NEW YORK (CNN) -- The number of deaths in Sudan's Darfur region since 2006 may have been underestimated by as much as 50 percent, the U.N. undersecretary-general for humanitarian affairs said Tuesday.
An man injured in clashes with tribal fighters outside the African Union Mission in southern Darfur in 2007.
In March, international figures, including U.N. data, put the death toll in Darfur at 200,000, with another 2.5 million people displaced.
But 300,000 are believed to have died in the tribal conflict in the past two years, said John Holmes, who also is the United Nations emergency relief coordinator.
Holmes said that sexual violence has increased and that food allotments for civilians affected by the civil war will be halved in a few days.
Holmes gave the U.N. Security Council an update on conditions in the western Sudan region, revisiting a report he gave a year ago.
"I am sad to say that the humanitarian situation remains as grim today as it was then, if not more so," he said.
In 2008, 100,000 civilians have fled their homes, many not for the first time.
The Darfur conflict began five years ago, when ethnic African tribesmen took up arms, complaining of decades of neglect and discrimination by the Sudanese government.
Sudan's Arab-dominated government is accused of responding by unleashing tribal militias known as Janjaweed, which are said to have committed the worst atrocities against Darfur's local communities.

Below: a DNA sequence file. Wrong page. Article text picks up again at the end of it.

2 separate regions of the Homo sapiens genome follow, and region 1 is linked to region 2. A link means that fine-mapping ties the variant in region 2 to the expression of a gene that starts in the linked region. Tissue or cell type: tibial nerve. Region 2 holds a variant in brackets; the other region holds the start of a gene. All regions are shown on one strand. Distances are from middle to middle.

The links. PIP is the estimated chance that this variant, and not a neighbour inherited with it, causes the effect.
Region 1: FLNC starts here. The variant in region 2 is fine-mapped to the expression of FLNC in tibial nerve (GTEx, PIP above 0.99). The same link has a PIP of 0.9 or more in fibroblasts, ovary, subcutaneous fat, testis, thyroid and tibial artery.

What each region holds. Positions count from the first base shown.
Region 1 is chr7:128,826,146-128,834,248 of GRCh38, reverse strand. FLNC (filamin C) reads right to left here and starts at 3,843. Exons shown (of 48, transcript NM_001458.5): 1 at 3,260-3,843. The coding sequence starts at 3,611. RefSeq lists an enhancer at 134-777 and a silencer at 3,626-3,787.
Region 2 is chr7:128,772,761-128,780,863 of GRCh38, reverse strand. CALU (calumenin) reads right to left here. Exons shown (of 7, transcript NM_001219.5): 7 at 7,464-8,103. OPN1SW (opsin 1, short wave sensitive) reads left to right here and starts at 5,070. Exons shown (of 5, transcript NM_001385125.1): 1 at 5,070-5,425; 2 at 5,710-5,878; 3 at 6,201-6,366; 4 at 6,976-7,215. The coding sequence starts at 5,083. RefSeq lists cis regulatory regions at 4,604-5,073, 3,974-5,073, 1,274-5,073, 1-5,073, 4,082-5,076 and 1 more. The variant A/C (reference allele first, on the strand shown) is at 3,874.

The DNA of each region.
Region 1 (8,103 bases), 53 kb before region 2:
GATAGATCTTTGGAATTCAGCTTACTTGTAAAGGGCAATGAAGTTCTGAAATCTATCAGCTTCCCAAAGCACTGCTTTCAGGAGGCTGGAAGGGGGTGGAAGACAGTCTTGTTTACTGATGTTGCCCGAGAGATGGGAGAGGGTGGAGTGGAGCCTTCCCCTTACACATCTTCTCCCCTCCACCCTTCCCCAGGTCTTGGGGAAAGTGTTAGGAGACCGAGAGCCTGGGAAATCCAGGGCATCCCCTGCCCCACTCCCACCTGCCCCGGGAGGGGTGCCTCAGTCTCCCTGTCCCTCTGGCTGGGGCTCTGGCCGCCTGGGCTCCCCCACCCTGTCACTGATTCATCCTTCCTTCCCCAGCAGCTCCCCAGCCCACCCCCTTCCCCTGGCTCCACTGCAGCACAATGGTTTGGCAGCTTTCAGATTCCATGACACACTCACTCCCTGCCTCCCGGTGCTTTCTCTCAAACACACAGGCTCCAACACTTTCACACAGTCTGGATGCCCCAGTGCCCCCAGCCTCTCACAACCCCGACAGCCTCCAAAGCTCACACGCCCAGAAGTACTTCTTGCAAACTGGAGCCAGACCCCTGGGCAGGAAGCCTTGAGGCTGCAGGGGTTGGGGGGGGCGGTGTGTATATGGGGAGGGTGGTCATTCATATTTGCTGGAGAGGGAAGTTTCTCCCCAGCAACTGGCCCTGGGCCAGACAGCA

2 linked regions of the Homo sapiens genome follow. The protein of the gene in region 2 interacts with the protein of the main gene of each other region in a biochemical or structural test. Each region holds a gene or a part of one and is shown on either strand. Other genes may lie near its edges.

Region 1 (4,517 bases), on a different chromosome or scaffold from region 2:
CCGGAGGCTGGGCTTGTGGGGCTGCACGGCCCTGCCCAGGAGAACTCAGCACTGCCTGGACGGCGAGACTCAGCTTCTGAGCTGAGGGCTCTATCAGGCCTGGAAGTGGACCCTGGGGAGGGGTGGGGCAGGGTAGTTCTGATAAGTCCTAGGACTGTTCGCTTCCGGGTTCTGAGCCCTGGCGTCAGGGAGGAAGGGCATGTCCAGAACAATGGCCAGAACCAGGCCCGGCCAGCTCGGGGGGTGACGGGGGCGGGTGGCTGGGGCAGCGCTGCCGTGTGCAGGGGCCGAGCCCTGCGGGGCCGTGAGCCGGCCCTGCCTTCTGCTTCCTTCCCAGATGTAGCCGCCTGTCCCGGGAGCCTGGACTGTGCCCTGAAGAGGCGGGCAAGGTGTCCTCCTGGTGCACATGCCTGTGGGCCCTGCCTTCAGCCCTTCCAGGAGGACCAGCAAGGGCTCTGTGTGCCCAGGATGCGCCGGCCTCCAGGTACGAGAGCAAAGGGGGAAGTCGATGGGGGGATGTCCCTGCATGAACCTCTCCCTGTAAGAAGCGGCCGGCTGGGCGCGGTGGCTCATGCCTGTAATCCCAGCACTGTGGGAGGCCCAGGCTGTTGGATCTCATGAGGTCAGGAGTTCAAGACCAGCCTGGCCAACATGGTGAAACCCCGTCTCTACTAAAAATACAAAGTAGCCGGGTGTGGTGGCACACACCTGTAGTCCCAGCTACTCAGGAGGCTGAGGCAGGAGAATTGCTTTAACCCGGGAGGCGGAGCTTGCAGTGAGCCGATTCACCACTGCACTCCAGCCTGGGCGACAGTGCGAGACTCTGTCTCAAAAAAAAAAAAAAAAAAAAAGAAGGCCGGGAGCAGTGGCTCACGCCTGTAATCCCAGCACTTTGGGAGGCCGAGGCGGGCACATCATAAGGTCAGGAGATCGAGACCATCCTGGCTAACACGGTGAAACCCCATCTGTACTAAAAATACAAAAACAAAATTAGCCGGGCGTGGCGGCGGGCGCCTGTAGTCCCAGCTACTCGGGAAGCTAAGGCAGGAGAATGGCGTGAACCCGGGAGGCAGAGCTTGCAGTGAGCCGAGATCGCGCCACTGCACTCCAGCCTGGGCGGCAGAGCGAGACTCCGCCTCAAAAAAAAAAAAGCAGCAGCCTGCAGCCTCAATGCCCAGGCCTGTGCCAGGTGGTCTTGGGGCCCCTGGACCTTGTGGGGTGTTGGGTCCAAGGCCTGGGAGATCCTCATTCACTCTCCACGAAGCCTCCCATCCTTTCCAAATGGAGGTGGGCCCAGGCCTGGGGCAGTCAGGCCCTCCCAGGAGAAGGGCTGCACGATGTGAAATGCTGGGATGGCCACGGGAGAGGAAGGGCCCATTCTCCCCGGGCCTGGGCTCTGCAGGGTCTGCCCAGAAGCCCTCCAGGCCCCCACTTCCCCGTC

There also have been intra-rebel and tribal clashes, Holmes added.
He blamed the military arm of the Justice and Equality Movement faction of the Sudan Liberation Movement for the most recent round of violence, and he accused the government of using "disproportionate force" and failing to differentiate between civilians and rebels in their response.
"Darfur today is still characterized by insecurity, lawlessness and impunity," he said. "A particularly worrying feature is evidence of high levels of sexual violence and exploitation in the northern corridor of west Darfur over the past two months."
This is shown by the increased number of women and girls seeking treatment after sexual brutality, Holmes said.
The World Food Programme announced last week that it will have to cut back its food distributions in May, partly because of attacks on convoys that reduced the amount of supplies they can get through, Holmes said.
Six aid workers have been killed this year, and 42 humanitarian posts have been attacked.
The supply line also is hurt by soaring food prices: The price of staples such as millet has doubled since April 2007, Holmes said.
While expressing gratitude to the Sudanese government for improved cooperation under various agreements, Holmes said there still is no physical access to internally displaced persons and some other groups.
He said he was "saddened and angry" that after five years, there has been no lasting solution to the suffering.
He made several recommendations to the government, including disbanding the Janjaweed, providing security for citizens, ending impunity for criminals and shouldering more of the financial burden for humanitarian aid.
Holmes also said rebels must stop their attacks against people and humanitarian convoys. E-mail to a friend